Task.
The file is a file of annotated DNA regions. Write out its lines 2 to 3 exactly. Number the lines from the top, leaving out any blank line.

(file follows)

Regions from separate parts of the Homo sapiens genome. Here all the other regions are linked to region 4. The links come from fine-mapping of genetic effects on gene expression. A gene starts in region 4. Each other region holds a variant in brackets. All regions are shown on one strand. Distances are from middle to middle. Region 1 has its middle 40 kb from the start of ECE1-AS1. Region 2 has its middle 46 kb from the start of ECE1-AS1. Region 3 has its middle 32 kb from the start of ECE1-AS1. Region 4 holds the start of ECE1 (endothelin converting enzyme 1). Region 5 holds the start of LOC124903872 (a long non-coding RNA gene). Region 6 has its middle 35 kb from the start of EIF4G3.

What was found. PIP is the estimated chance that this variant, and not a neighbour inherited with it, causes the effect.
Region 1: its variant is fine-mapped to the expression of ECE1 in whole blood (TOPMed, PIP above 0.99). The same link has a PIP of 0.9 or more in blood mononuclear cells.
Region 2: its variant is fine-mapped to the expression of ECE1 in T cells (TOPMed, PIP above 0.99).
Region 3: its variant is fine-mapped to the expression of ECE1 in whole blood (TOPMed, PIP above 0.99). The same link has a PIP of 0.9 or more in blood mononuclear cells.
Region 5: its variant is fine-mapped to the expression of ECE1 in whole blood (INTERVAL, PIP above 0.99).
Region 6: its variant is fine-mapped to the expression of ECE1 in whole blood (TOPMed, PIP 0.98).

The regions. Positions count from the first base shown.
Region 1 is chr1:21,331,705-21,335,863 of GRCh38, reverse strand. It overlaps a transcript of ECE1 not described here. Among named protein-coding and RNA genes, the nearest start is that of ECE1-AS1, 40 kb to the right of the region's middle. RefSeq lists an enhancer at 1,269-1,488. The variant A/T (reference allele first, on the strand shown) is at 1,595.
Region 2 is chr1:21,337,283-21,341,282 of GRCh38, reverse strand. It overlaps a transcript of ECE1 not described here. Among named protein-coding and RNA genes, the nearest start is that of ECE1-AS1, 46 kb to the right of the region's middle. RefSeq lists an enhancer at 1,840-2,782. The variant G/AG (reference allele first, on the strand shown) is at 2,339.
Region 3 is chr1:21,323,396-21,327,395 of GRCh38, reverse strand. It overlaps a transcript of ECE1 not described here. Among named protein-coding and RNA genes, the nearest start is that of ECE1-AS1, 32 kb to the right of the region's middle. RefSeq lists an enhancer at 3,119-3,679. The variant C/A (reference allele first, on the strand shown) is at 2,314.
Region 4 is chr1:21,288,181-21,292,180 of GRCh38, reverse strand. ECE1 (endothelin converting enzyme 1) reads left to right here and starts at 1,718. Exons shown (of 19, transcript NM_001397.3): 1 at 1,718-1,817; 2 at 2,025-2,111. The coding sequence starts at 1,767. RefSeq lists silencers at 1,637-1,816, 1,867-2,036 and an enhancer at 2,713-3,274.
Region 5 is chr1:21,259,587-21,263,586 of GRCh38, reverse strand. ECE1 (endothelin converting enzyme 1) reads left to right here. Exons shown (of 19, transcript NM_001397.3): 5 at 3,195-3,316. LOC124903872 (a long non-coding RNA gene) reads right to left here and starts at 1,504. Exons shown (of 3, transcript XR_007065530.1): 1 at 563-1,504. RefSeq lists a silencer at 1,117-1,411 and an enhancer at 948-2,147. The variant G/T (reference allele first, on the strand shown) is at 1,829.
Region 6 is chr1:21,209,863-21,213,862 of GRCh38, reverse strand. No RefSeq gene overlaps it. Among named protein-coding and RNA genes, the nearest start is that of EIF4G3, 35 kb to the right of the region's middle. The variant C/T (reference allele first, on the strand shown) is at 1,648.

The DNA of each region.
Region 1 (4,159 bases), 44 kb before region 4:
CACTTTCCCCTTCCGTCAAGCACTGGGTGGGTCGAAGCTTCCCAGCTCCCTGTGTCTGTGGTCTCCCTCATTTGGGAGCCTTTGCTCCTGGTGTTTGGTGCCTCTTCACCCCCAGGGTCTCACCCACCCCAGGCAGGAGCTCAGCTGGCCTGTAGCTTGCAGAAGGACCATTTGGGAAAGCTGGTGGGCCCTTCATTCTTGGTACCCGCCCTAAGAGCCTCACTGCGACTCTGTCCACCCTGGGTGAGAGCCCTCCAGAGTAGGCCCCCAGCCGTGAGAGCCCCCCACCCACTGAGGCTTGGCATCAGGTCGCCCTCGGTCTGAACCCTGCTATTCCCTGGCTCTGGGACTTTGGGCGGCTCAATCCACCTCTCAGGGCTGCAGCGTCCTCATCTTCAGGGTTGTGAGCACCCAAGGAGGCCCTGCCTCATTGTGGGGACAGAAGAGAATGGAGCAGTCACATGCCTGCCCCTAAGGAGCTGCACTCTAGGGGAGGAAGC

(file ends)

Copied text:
What was found. PIP is the estimated chance that this variant, and not a neighbour inherited with it, causes the effect.
Region 1: its variant is fine-mapped to the expression of ECE1 in whole blood (TOPMed, PIP above 0.99). The same link has a PIP of 0.9 or more in blood mononuclear cells.